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Robert Mapplethorpe: More Than a Face

Fortes D'Aloia & Gabriel is proud to present Robert Mapplethorpe: More Than a Face, an exhibition of works by Robert Mapplethorpe (1946-1989) at Carpintaria, Rio de Janeiro.

Presenting works that range from the latter half of the 1970s to the 1980s, the show approximate themes present in both Mapplethorpe's photographs and the Japanese novel Confessions of a Mask (1949) by Yukio Mishima, in which a semi-autobiographical character seeks to understand his homosexuality in post-war Japan. The “mask” referred to in the book's title is the public persona, or a sort of social prosthetic, with which the author presents to the patriarchal society in which he was raised.

Mapplethorpe's photographs, as in Mishima's classic story, recreate archetypes, fetishes and characters associated with the imbrications between sex, violence, masculinity and submission. Mapplethorpe contrasts his sadomasochistic and erotic themes with his work's immaculate presentation, allowing the spectator an ambiguous position between fascination and distance. Likewise, the narrator in Mishima's novel masked his homosexuality under the external guise of a bodybuilder, placating an insoluble disparity between what Japan at the time considered a weakness and the toughness the same society legitimized.

Christian iconography, as much as the visual culture of homosexual BDSM, has its function structured on the fetish, interweaving devotion, submission and the adoption of archetypal positions in a complex code. Masks and mirrors recur in Mapplethorpe's photographs, among sculpted muscles, fishnet stockings, knives and leather.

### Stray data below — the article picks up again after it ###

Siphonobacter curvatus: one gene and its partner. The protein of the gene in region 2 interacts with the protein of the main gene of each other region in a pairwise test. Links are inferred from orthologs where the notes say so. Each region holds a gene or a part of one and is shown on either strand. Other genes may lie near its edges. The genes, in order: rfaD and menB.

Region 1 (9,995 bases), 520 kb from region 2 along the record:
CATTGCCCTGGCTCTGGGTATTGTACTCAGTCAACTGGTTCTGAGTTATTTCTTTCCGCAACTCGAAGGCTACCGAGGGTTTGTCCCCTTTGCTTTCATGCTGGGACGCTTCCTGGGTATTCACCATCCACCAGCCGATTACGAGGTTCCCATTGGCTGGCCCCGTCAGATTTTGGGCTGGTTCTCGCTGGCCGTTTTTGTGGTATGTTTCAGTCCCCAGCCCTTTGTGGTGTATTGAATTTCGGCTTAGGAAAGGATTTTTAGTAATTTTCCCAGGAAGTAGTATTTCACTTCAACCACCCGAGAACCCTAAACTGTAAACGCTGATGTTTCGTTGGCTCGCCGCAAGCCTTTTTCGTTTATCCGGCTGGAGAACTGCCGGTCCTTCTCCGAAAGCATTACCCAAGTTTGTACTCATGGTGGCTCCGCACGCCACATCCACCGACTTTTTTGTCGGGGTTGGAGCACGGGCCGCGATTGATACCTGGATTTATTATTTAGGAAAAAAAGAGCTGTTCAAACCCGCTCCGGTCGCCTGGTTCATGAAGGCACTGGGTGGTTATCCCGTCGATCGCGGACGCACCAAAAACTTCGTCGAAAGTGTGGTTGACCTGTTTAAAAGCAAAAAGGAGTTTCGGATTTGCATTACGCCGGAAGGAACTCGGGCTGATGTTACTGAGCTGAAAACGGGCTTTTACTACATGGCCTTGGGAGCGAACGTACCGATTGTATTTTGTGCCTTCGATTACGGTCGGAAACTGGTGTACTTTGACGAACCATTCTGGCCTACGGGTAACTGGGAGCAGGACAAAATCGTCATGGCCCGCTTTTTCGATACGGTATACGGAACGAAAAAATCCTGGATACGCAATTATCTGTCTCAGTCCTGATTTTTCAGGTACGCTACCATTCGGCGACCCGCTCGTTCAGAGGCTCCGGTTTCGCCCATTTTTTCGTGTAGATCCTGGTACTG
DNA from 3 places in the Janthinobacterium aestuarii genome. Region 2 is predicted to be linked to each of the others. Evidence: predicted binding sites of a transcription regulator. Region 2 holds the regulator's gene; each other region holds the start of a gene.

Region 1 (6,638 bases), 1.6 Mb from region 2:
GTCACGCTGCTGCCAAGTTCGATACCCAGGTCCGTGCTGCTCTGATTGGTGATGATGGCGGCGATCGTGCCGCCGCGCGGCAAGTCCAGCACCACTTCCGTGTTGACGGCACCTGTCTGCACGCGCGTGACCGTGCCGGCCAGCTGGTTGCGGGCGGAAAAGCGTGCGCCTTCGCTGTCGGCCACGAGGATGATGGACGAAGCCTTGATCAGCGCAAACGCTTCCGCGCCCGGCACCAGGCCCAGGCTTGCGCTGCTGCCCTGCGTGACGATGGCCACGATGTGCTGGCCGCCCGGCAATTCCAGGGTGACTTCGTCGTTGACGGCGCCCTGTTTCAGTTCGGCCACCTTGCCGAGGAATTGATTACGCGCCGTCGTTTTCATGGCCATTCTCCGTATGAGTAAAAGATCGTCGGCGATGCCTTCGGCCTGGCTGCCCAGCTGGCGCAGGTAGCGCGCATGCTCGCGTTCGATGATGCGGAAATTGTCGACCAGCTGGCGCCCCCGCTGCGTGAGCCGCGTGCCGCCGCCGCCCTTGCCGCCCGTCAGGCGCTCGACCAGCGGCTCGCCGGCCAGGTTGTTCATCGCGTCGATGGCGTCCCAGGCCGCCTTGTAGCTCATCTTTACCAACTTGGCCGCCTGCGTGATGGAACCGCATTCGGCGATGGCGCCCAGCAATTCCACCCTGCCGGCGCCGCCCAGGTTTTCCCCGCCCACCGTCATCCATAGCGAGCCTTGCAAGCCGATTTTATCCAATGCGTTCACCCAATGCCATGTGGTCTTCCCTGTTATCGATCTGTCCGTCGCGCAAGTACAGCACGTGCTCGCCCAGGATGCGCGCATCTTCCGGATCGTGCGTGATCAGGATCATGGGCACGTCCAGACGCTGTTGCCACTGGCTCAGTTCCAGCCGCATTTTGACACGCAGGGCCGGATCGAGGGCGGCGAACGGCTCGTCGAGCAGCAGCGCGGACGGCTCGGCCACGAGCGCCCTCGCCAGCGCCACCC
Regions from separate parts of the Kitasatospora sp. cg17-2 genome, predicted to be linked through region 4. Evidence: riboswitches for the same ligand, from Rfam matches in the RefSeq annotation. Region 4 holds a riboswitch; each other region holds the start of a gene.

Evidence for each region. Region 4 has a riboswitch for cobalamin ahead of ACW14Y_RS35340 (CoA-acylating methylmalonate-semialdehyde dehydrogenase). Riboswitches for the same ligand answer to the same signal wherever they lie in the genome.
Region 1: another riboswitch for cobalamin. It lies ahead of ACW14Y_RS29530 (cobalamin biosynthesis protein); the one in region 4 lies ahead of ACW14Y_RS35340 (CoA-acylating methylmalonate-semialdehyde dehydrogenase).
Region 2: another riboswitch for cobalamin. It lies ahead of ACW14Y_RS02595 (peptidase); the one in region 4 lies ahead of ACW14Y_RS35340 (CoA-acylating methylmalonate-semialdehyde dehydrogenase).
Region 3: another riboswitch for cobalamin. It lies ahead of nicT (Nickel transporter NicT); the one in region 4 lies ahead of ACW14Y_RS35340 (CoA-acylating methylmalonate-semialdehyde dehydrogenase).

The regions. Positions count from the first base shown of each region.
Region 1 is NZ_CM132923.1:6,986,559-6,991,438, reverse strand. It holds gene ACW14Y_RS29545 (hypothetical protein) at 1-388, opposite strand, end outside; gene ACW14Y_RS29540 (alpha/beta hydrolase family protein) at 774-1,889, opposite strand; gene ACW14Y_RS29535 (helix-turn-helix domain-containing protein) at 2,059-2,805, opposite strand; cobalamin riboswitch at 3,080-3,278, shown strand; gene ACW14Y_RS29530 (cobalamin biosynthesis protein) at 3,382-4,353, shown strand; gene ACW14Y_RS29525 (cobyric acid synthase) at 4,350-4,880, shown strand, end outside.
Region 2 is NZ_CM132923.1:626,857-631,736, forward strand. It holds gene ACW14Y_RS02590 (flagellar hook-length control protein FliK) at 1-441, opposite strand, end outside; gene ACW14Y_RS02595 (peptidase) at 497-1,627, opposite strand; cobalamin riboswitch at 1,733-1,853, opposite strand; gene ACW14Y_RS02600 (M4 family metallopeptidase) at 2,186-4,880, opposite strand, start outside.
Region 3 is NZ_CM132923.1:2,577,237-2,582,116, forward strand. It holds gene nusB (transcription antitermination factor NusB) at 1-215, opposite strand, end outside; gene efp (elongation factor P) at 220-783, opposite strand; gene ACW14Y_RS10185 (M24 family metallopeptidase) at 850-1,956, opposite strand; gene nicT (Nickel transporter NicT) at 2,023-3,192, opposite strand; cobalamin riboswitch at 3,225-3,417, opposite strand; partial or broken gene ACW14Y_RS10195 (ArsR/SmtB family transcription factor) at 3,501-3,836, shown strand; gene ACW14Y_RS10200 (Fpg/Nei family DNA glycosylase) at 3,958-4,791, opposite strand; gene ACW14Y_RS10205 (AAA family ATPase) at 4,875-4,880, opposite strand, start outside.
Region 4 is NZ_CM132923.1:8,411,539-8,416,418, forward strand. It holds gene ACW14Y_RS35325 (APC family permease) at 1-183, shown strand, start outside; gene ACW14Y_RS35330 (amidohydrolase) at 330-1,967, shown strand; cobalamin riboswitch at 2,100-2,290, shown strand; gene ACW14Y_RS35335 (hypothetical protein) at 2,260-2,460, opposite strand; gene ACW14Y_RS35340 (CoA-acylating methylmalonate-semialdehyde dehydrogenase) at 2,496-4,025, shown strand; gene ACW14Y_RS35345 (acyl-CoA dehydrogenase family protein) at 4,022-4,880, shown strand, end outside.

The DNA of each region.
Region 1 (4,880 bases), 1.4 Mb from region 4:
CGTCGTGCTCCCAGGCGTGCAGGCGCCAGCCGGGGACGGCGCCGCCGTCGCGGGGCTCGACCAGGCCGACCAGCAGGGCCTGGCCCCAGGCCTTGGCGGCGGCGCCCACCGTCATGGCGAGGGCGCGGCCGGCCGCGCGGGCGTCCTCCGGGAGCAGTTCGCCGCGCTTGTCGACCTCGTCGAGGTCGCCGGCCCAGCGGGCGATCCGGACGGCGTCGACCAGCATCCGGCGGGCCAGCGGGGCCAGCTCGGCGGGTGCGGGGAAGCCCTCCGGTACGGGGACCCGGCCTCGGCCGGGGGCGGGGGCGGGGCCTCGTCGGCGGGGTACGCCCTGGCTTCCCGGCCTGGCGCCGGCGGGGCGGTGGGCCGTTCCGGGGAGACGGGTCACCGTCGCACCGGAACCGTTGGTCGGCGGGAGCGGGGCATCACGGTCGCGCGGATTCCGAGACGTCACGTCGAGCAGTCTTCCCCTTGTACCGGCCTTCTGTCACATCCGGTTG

One of the most impactful passages in Confessions of a Mask takes place when the main character, still a very young boy, finds himself attracted to a reproduction of the martyrdom of Saint Sebastian. The saint's face seems suspended in ecstasy, experiencing pleasure indifferent to torment. This erotic dimension of devotional imagery appears in the portrait Mapplethorpe took of Peter Reed (1980), which recalls an image of Christ deposed. As in Mishima, the sexual force of visible forms is constantly encroached upon by the figuration of death. In Cross (1984) and Leg (1983), the crucifix, as much as the fishnet-clad leg, displays a stark contrast between shadow and light, producing a drama between obscuring and revealing. Mapplethorpe's use of the camera as a sort of mask, a screen before the artist's face.